A judge on Tuesday acquitted five Chinese nationals charged with the murder of their housemate, who was hacked and stabbed to death in their Phnom Penh apartment last year, and sent the case back to prosecutors for further investigation.
Presiding Judge Ly Lipmeng said insufficient evidence was presented during the trial to link the defendants to the November 2015 murder of 25-year-old Chen Huaying, who was found dead in her bedroom at their shared apartment in the Borey New Town housing development in Pur Senchey district.
Physical evidence found at the scene—hair and fingerprints on a meat cleaver believed to be the murder weapon—did not match those of the defendants, Judge Lipmeng told the Phnom Penh Municipal Court. And while footprints found at the scene matched one of the accused, Yang Pei Pei, 25, her guilt could not be derived from the evidence, as she lived in the house, the judge explained.
Ms. Yang was acquitted in absentia, along with Zhao Chunxi, 51, Lou Zaizun, 44, Xu Fuju, 58, and Zeng Wenxuan, 53. The five were arrested on the day of the murder after two of them found Ms. Chen’s body. Police initially suspected one of the two female roommates, based on her admission that she stole two knives from the other woman, the group’s designated cook.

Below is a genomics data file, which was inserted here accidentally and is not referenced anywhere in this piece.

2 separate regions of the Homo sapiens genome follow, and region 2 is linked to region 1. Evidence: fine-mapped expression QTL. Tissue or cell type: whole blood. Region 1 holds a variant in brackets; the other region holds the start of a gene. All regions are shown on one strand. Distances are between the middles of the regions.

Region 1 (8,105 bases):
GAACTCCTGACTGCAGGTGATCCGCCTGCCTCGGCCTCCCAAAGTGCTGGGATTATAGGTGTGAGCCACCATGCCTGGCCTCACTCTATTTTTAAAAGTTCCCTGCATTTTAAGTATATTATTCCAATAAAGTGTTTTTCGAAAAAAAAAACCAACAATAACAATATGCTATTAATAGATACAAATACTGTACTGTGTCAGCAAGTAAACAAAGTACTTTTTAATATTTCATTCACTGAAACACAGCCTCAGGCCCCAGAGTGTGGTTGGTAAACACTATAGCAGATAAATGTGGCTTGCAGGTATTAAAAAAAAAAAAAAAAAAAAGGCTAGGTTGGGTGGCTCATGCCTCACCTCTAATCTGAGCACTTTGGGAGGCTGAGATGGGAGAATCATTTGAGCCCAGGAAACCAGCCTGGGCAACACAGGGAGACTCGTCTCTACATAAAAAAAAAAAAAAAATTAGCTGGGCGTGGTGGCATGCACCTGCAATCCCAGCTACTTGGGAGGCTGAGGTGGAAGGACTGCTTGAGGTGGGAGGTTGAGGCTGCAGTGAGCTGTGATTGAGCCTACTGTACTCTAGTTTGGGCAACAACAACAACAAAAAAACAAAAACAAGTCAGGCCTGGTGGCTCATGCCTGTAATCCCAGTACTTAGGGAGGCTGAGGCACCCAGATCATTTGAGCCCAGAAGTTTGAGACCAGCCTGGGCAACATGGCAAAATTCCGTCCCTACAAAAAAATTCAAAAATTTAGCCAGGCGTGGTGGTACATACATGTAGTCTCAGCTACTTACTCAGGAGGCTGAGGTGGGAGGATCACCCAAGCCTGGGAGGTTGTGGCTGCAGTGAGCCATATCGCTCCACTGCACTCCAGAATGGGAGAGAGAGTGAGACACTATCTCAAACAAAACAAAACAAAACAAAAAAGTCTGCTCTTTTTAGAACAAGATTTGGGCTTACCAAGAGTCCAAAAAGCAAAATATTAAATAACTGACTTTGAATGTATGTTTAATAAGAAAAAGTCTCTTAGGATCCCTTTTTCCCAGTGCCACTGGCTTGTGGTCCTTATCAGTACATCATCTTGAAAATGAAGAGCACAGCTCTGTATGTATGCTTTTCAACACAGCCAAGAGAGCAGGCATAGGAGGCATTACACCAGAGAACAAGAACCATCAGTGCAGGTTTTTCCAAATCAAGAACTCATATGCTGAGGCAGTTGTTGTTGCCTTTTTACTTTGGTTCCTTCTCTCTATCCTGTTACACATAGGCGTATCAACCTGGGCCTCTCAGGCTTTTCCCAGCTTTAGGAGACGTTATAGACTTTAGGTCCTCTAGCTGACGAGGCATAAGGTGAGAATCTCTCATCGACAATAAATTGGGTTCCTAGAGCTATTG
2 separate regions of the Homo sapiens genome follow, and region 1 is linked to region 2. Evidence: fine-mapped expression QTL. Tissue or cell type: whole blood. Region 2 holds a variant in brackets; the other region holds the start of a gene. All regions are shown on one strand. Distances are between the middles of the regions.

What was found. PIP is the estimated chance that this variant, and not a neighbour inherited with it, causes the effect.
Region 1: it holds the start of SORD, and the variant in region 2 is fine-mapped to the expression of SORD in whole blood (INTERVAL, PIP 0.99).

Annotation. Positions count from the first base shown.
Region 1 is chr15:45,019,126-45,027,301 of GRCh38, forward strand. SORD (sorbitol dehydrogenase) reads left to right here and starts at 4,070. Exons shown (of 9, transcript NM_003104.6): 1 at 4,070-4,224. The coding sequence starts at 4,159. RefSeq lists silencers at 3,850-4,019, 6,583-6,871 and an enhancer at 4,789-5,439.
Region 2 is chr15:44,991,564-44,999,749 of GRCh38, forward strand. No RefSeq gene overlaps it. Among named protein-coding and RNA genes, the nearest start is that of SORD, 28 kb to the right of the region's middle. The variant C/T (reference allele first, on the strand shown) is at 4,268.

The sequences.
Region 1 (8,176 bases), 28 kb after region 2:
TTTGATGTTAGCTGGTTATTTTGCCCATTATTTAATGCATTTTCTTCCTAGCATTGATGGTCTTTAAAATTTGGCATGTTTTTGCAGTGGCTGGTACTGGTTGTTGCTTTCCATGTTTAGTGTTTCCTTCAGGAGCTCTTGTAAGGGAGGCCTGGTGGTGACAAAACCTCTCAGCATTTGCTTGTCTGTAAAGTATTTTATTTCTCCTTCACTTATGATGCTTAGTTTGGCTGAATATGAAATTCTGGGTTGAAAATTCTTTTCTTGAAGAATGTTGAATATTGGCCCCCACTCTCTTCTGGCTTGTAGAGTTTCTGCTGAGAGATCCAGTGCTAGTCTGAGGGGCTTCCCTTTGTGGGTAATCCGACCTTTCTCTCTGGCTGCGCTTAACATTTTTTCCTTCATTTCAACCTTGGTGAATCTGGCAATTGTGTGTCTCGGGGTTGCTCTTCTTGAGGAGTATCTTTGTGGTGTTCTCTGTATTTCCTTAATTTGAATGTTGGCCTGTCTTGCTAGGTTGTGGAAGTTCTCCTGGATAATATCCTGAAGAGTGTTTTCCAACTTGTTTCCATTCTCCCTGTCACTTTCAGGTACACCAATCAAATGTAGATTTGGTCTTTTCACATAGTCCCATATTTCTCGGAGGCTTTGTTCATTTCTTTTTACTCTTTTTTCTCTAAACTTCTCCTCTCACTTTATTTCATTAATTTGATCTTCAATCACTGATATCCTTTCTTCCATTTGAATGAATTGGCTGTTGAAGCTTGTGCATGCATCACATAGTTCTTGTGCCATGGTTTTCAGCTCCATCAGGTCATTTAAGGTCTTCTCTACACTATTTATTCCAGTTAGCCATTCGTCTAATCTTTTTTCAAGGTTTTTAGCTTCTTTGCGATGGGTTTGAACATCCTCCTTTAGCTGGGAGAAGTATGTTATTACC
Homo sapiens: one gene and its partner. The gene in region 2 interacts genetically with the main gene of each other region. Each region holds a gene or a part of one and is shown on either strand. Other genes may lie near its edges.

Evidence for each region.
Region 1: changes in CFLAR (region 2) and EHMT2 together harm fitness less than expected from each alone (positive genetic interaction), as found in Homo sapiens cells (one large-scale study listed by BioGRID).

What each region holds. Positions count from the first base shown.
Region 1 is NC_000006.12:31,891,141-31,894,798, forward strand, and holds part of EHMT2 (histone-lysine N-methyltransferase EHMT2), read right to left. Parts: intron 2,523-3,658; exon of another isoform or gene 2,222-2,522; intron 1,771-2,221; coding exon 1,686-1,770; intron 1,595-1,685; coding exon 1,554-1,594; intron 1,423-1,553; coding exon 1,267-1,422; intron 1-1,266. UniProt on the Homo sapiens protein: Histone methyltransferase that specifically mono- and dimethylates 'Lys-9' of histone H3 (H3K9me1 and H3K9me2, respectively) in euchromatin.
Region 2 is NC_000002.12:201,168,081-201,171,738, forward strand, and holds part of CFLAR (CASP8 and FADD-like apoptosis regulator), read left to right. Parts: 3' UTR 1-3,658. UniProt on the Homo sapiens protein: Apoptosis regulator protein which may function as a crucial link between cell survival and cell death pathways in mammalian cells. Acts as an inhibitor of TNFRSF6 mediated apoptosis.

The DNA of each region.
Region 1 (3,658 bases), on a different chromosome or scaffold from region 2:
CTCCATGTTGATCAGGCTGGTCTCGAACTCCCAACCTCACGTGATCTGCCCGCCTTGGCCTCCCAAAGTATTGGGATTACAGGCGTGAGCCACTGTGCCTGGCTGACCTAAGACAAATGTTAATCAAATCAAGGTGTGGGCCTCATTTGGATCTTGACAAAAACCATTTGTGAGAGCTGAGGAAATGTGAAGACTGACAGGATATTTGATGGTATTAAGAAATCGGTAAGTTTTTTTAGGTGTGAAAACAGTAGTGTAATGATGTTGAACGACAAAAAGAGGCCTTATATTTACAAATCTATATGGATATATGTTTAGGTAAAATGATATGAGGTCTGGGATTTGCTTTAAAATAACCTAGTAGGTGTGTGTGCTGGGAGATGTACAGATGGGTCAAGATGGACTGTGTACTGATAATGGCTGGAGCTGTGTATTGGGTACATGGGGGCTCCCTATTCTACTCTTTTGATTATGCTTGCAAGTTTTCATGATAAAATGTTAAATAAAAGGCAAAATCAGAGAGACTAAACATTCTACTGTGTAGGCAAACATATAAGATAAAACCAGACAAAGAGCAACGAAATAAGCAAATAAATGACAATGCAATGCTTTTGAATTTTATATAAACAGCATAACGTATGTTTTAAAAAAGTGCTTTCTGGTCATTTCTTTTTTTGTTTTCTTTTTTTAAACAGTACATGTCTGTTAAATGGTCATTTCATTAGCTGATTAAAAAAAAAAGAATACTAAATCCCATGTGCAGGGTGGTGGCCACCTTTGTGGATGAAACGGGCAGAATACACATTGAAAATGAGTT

All five were released about a week after the murder due to a lack of evidence, but were still named as defendants when the trial began in June, without any explanation.
Speaking outside the courtroom, deputy prosecutor Seu Vanny said she would discuss the next steps with her boss.
“I need to ask for comment from the prosecutor first,” she said. “We have a period of one month to appeal.”
The defendants’ lawyer, Hav Sinat, had argued at the trial that his clients did not commit the murder. “I think the court really found justice for my clients,” Mr. Sinat said of Judge Lipmeng’s decision.